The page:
Intrauterine devices (IUDs) have seen a big boost in popularity over the past decade as a long-term birth control method.
IUDs are small, T-shaped devices which doctors implant inside the uterus. They fail less than 1 percent of the time. Compare that to the 18 percent failure rate for male condoms and the 9 percent failure rate for contraceptive pills.
Modern versions of IUDs are safe and effective. However, their image was tarnished by the Dalkon Shield scandal of the 1970s, when 200,000 women were injured and 20 died from IUD-related infections. This tragedy may explain the general rarity of IUDs during the 90s and early 2000s.
But all that is changing. Medical associations encourage physicians to consider IUDs for a wider range of women. In 1995, less than 1 percent of American women used IUDs; in 2013 it was 6 percent.
According to the Guttmacher Institute, 51 percent of pregnancies are unplanned; 95 percent of unplanned pregnancies are due to not using or misusing contraception—forgetting to take a birth control pill, for example. IUDs, once implanted, require no upkeep to be effective and last 3 to 10 years.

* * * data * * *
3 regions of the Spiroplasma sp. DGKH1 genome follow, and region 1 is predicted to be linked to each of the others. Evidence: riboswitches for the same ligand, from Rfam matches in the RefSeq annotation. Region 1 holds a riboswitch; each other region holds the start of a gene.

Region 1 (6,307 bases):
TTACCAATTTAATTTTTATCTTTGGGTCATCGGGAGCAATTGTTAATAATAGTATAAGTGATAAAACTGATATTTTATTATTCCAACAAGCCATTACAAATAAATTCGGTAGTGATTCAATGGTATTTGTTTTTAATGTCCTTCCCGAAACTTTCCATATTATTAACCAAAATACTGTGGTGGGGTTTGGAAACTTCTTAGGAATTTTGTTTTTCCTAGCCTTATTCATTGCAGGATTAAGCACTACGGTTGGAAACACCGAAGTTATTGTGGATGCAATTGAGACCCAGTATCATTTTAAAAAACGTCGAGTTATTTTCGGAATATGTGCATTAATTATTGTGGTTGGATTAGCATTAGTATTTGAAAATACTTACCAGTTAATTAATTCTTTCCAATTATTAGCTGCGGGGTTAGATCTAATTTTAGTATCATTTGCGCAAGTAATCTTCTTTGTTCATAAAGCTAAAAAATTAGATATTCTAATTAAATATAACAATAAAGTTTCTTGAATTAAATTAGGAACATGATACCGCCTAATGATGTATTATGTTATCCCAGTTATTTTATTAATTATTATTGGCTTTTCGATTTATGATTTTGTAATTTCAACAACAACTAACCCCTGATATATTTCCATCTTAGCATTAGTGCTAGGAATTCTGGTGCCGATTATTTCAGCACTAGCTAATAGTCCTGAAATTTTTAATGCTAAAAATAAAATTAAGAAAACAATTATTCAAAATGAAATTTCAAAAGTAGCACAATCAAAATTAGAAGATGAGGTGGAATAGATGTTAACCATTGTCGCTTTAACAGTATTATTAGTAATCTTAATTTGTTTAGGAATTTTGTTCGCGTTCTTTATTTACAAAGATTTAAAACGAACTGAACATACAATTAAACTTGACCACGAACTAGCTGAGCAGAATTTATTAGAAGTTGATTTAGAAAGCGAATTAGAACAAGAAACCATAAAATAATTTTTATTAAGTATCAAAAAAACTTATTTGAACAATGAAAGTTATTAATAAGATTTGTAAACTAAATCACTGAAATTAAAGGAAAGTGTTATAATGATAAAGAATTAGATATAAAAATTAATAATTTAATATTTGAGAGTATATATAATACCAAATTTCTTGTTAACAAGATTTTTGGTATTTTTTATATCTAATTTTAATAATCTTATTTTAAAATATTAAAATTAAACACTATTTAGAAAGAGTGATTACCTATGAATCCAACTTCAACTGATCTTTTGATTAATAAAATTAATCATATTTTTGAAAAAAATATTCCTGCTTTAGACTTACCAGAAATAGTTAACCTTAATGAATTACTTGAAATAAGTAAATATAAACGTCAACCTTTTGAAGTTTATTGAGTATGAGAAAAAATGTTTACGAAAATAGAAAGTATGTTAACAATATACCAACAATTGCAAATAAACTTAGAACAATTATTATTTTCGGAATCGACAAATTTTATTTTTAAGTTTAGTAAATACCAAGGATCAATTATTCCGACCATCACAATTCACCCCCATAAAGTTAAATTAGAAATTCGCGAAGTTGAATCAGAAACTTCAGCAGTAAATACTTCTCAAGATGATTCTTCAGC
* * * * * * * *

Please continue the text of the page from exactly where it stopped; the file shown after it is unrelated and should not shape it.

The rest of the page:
“We’ve definitely seen increased awareness and education among providers that these methods are appropriate for women at all stages of their reproductive career, not just women who are spacing or limiting their births,” said Megan Kavanaugh, a senior researcher at the Guttmacher Institute.
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